Of course that is not true. The mourning that began with wails of grief has simply shifted, that’s all, downsized itself, gone largely underground. My rented room feels empty, now, without him. When I am out chatting with a friend I think, “Oh, I had better get home now, Burd will need his dinner,” then remember that Burd’s dinner is no longer my concern. When I come back to my landlord’s house and unlock the outer door, I automatically check the area around my feet to see if Urdwill is crouching there, ready to spring past me into the street. At night, whenever I would wake (and I wake up several times a night), Urdwill would be there, ready for affection, action, food; I sometimes nearly tripped over his black-furred body, invisible as it was in the darkened room. The relaxation of my hypervigilance concerning him—the relaxation issuing directly from his death—has been a relief. But it has also been a source of enormous feelings of guilt. How, I ask myself, could I be so heartless as to feel relief over Urdwill’s passing? “You never really loved him, that’s how,” the Accuser whispers again.

Such accusations would have no power to affect me were there not a long, old history behind them. In Ireland, where they had lived for six or seven years, my mother died of alcoholism in 1991, a year after my younger brother Jeffrey, her caretaker, died of AIDS. I hated my mother for having emotionally and sexually abused me, and I felt as liberated by her death as I had felt devastated by my brother’s. It took years before I could acknowledge my love for the part of her that was good and kind, and feel any  grief over her passing. “You could have saved her from drinking herself to death,” the Accusers whispered at the time, but this was a lie easier to shrug off; I knew by this time that alcoholism is a progressive illness, and that she had not been willing to do the 12 Step work that could have helped her find relief from it. The Accuser’s other whisper, “You could have saved Jeffrey from dying of AIDS by insisting he return to the USA for treatment,” was harder to shrug off. At the time in Ireland, so strong were the laws against birth control that one needed a doctor’s prescription even to buy condoms in Ireland; AIDS treatment was even more primitive and limited by public prejudice than it was in the US, where our present cocktail of meds had not yet become available.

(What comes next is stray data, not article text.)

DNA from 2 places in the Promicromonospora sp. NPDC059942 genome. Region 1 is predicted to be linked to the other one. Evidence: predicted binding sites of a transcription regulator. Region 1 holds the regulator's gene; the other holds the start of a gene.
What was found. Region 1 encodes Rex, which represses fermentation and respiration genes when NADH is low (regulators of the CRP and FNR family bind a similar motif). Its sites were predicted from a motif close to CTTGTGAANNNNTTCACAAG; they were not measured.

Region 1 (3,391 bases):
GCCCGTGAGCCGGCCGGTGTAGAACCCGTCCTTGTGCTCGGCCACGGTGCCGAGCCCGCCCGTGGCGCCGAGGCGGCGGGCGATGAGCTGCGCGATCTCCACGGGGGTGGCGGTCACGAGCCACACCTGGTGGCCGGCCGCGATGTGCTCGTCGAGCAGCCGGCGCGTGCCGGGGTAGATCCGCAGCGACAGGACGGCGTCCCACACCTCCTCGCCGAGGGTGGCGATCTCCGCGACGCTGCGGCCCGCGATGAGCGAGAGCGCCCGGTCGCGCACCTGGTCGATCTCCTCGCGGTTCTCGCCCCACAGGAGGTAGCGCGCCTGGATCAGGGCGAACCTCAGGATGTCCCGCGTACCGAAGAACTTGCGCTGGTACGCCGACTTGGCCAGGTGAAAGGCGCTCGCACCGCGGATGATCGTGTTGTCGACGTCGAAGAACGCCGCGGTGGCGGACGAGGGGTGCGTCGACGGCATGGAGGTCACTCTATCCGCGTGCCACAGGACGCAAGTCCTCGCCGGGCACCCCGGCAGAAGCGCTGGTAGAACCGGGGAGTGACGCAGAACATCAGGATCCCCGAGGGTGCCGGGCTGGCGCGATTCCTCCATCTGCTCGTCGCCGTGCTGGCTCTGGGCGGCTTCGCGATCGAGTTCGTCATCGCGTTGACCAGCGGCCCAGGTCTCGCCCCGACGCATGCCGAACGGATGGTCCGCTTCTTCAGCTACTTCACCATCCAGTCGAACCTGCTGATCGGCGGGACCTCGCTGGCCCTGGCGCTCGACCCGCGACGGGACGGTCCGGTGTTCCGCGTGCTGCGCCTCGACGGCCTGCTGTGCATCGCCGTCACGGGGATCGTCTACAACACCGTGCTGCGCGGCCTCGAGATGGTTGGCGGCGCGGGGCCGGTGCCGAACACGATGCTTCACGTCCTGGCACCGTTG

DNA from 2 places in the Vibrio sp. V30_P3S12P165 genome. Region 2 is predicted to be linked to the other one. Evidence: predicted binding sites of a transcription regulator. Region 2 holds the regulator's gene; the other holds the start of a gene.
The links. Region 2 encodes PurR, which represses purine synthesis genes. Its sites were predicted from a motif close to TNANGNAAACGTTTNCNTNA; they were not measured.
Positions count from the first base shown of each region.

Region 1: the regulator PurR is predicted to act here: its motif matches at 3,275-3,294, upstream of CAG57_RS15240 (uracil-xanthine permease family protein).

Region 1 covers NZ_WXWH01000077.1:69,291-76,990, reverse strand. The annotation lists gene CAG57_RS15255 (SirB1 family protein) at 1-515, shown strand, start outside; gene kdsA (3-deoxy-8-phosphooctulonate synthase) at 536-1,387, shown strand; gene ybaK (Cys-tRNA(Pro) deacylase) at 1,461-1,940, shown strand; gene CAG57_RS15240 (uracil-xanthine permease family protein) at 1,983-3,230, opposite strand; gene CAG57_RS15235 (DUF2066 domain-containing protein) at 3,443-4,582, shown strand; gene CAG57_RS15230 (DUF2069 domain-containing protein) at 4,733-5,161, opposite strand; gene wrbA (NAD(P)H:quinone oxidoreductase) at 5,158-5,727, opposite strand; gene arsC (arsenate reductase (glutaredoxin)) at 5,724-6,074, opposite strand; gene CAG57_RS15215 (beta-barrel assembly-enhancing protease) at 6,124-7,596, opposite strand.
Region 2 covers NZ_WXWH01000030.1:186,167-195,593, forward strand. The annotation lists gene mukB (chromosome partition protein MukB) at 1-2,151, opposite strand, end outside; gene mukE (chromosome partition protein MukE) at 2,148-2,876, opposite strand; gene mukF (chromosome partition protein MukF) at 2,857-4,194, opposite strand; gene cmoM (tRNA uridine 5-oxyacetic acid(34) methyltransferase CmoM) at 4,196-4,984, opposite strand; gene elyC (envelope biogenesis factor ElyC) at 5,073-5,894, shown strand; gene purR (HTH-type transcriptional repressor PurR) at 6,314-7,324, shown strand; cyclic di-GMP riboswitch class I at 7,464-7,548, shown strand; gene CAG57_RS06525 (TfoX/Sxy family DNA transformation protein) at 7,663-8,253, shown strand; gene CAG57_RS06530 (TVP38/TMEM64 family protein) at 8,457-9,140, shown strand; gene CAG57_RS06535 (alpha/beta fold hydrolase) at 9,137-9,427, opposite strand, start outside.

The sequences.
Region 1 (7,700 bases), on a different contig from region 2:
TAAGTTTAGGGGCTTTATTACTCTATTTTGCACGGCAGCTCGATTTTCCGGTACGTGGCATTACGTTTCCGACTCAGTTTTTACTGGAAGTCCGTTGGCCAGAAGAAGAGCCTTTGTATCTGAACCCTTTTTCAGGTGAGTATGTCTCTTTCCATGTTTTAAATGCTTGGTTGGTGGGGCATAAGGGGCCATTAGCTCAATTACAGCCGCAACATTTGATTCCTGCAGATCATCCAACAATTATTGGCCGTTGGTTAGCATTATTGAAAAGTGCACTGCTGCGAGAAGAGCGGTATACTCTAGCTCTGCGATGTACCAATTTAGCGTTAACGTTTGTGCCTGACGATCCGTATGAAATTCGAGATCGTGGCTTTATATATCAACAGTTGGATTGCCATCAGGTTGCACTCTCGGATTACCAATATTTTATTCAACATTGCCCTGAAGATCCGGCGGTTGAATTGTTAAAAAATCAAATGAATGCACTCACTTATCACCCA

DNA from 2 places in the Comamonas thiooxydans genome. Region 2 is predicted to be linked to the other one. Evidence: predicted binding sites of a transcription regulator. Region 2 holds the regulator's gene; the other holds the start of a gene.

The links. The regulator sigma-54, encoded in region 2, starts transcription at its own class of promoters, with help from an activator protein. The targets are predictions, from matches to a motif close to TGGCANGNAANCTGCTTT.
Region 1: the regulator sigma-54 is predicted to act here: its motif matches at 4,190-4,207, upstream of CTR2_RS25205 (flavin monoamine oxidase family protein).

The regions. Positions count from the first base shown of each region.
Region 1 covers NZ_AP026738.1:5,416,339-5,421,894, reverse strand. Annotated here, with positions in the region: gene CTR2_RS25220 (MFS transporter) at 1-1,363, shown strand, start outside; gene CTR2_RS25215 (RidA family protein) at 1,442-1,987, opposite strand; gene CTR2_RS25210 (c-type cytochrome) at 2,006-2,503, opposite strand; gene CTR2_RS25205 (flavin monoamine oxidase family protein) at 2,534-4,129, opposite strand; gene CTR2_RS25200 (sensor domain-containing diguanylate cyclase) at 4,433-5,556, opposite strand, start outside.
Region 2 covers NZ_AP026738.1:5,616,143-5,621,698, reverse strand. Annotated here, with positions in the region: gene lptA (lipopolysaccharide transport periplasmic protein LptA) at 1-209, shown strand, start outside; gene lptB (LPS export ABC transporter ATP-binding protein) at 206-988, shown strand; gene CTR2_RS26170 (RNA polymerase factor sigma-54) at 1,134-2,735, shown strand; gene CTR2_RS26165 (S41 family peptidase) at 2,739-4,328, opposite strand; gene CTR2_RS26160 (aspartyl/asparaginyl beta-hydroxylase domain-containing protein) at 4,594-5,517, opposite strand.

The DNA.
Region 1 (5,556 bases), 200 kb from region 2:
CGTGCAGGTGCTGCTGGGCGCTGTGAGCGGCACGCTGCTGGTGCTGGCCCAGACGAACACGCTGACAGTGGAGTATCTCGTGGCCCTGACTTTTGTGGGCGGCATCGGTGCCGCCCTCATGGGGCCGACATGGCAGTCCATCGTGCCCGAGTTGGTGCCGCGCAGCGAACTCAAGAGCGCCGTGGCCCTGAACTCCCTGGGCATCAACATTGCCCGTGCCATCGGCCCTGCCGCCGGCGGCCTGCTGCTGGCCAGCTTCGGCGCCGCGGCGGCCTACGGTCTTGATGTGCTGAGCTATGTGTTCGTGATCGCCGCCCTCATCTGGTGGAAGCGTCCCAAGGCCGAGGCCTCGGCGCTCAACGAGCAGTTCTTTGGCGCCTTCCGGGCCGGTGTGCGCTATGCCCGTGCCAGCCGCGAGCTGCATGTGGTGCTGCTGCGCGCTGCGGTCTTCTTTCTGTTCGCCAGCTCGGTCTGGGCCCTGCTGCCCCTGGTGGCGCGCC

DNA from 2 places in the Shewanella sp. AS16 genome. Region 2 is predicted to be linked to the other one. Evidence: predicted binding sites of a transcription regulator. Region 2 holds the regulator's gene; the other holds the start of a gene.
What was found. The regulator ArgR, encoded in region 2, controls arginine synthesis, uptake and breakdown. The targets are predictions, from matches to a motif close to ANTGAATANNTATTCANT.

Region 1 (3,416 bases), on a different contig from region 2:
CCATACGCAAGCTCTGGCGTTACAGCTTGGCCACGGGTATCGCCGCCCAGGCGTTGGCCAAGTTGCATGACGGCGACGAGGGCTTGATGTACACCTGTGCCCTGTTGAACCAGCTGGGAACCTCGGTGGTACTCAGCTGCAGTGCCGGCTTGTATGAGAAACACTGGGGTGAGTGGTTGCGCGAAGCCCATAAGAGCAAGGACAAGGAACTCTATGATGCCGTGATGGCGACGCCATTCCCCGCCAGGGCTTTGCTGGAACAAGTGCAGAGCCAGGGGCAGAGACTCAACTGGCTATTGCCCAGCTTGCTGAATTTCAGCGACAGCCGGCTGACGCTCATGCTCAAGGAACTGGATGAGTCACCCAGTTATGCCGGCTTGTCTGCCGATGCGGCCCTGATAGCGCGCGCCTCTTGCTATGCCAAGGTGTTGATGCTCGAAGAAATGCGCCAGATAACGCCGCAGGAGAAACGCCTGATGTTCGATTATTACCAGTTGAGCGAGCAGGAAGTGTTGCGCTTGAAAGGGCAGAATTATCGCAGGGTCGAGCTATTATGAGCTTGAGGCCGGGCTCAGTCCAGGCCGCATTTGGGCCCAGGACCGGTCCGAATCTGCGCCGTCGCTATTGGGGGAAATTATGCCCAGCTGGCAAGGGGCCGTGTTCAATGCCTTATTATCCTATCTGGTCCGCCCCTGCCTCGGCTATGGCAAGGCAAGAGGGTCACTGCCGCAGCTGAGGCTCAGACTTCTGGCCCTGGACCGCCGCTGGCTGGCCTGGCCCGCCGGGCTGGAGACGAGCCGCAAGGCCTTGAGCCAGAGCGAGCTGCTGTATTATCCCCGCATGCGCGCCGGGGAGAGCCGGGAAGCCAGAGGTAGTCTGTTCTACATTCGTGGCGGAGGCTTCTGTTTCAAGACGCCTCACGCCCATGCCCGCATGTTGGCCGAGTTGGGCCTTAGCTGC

In the end I have been forced to the conclusion that my brother, my mother, and my beloved cat Urdwill had their own paths to follow, their own stories, and their own Higher Powers. I have been asked by Spirit to accept that I, like they, am a student of Love rather than a master; and that no matter what the Accuser says, I could no more have rescued my little brother from AIDS than I could have cured my cat’s cancer. The only power I have is in the here and now: the power to choose Love right now, today. •

On Thanking One’s Abusers

wolfloveOn November 15th I gave a talk in Santa Fe on the ten levels of consciousness I’ve been blogging about here for some time now. During the meeting I pointed out that all too often in New Age circles well-meaning people tell abuse sufferers to let go of their pain and forgive their abusers, before the sufferers have been able to even feel and find solace for the extent of their inner wounds. I told the group I felt that this pathologized the very healthy rage abuse survivors feel, a rage that if felt fully and expressed safely can eventually lead one to such a strong sense of self that the effects of one’s abuse soften and become part of one’s inner landscape.

In response to this, one attender shared with us his experience of having forgiven his childhood abuser, and how it freed him from the damage the abuse had done to him as no other therapeutic technique had before then. He said he had spoken directly to his abuser and told him, “I thank you for the abuse, because the lessons I have learned from the experience have been so valuable,” whereupon a weight, he said, had lifted from him. (He would not tell us what abuse had been done to him, only that it had been extremely severe.) He shared this in a genuinely nonjudgmental and loving manner. I thanked the attender for his share and admitted that although I have forgiven my parents, I was not at a place where I could say I was grateful for what my abuse history has taught me, and might never be.